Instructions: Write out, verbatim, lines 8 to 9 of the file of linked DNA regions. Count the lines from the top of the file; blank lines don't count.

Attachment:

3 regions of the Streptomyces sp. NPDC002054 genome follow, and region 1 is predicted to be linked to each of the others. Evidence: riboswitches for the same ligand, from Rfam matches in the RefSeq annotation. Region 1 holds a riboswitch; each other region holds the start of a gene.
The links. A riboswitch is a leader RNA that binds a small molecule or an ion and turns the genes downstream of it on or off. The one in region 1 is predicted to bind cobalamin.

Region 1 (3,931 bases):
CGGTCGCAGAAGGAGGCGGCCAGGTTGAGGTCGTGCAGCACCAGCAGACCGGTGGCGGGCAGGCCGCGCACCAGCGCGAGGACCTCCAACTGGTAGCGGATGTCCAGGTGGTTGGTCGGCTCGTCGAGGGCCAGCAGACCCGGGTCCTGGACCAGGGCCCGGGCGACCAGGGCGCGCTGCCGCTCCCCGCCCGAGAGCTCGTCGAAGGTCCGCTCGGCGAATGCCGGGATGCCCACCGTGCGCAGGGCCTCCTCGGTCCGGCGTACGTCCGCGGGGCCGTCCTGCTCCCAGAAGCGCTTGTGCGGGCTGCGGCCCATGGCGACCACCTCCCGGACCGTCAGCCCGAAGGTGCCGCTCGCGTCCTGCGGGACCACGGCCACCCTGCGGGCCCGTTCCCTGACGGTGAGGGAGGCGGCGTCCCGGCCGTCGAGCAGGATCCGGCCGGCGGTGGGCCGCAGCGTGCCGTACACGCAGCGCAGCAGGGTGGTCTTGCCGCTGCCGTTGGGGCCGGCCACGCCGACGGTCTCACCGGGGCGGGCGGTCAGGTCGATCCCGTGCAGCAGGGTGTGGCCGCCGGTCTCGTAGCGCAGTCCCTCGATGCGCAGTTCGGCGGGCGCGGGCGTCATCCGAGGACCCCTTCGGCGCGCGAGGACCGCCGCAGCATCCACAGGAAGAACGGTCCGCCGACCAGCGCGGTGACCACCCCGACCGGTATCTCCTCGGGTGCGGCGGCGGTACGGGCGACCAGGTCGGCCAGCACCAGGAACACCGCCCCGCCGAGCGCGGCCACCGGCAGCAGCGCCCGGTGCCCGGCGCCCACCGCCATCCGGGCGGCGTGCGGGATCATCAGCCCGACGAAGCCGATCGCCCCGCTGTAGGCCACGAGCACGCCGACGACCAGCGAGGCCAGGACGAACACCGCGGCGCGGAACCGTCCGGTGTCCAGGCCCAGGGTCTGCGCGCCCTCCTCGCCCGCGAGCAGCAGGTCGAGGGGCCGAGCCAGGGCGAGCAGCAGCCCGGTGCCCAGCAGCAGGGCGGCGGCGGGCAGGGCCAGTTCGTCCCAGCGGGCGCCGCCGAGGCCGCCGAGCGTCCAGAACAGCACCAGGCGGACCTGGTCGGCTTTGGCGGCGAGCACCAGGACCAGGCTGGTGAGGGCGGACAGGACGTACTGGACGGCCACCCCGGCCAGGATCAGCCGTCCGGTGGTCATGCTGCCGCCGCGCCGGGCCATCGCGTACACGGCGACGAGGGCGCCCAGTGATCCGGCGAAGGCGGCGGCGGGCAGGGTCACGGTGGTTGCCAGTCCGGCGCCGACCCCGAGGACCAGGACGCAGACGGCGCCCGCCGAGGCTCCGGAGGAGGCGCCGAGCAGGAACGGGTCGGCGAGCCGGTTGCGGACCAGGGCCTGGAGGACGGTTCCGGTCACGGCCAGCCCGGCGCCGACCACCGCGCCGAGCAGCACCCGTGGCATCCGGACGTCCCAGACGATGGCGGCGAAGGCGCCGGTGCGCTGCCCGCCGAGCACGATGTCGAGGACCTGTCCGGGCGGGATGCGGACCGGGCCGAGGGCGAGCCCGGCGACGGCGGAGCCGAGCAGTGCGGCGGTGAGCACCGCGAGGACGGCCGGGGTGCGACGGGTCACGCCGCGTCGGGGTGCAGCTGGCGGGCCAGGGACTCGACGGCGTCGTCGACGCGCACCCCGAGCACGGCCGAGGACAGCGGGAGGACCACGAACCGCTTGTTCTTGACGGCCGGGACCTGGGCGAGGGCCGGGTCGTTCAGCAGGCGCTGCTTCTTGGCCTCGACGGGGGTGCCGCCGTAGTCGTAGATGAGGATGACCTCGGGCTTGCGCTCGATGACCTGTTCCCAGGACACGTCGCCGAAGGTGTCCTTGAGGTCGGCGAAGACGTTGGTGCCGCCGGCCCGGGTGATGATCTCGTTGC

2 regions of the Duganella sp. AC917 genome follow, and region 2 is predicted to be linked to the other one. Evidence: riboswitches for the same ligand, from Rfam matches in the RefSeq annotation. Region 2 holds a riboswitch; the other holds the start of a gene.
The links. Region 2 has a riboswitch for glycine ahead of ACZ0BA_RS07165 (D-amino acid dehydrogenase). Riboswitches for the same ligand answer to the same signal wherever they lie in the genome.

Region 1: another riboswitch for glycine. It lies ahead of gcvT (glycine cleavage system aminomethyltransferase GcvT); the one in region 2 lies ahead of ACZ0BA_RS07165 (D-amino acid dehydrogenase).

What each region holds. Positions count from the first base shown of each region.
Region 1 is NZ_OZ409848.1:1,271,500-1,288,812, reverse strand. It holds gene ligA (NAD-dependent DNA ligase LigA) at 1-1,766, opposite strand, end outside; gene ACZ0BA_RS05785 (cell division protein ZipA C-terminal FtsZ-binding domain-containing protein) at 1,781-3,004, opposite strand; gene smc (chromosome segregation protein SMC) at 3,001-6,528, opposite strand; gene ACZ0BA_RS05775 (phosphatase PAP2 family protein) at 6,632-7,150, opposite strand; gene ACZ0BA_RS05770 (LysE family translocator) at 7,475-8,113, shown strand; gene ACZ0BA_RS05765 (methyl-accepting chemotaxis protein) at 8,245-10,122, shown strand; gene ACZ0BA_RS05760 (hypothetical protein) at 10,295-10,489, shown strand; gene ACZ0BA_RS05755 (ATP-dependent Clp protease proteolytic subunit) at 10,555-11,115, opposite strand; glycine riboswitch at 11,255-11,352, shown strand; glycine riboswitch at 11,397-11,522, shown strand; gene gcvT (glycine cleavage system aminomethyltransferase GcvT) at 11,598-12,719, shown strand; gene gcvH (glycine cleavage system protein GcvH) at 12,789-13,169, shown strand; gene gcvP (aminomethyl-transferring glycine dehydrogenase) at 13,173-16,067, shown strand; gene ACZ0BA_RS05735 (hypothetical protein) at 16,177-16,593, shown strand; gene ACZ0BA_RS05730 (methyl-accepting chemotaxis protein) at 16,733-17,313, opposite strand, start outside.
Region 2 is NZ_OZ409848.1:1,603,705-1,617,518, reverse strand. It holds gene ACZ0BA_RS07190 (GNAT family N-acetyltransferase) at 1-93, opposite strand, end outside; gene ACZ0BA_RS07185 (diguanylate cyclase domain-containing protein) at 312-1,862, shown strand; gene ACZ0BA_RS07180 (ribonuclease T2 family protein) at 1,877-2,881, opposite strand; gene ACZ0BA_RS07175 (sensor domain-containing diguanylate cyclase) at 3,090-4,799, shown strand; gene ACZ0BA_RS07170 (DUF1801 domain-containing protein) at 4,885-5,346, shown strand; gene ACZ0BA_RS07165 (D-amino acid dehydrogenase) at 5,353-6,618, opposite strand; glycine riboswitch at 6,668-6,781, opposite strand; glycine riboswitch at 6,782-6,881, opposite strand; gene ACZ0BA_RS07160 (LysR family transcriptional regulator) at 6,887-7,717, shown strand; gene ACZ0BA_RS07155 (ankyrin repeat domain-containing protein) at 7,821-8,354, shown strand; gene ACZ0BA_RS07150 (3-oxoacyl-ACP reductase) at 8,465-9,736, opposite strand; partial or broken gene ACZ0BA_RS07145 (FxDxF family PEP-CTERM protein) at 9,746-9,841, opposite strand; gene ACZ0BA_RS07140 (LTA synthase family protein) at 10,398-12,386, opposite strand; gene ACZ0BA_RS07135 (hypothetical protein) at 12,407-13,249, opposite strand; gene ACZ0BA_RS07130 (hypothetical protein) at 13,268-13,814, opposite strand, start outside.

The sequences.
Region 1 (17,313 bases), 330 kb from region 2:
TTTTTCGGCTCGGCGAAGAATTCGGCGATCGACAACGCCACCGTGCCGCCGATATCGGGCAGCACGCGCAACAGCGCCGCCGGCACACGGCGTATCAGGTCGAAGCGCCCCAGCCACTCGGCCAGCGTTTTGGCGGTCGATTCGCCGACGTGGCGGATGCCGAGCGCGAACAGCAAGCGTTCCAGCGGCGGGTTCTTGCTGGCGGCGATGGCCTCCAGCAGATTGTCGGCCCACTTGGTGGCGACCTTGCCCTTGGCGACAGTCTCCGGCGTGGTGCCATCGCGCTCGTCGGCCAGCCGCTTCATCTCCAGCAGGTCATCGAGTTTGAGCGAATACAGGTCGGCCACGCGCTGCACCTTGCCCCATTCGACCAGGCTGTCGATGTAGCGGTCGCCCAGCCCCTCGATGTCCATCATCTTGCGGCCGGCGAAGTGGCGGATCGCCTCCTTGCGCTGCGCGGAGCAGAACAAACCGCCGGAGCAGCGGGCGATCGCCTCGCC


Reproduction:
What each region holds. Positions count from the first base shown of each region.
Region 1 is NZ_OZ409848.1:1,271,500-1,288,812, reverse strand. It holds gene ligA (NAD-dependent DNA ligase LigA) at 1-1,766, opposite strand, end outside; gene ACZ0BA_RS05785 (cell division protein ZipA C-terminal FtsZ-binding domain-containing protein) at 1,781-3,004, opposite strand; gene smc (chromosome segregation protein SMC) at 3,001-6,528, opposite strand; gene ACZ0BA_RS05775 (phosphatase PAP2 family protein) at 6,632-7,150, opposite strand; gene ACZ0BA_RS05770 (LysE family translocator) at 7,475-8,113, shown strand; gene ACZ0BA_RS05765 (methyl-accepting chemotaxis protein) at 8,245-10,122, shown strand; gene ACZ0BA_RS05760 (hypothetical protein) at 10,295-10,489, shown strand; gene ACZ0BA_RS05755 (ATP-dependent Clp protease proteolytic subunit) at 10,555-11,115, opposite strand; glycine riboswitch at 11,255-11,352, shown strand; glycine riboswitch at 11,397-11,522, shown strand; gene gcvT (glycine cleavage system aminomethyltransferase GcvT) at 11,598-12,719, shown strand; gene gcvH (glycine cleavage system protein GcvH) at 12,789-13,169, shown strand; gene gcvP (aminomethyl-transferring glycine dehydrogenase) at 13,173-16,067, shown strand; gene ACZ0BA_RS05735 (hypothetical protein) at 16,177-16,593, shown strand; gene ACZ0BA_RS05730 (methyl-accepting chemotaxis protein) at 16,733-17,313, opposite strand, start outside.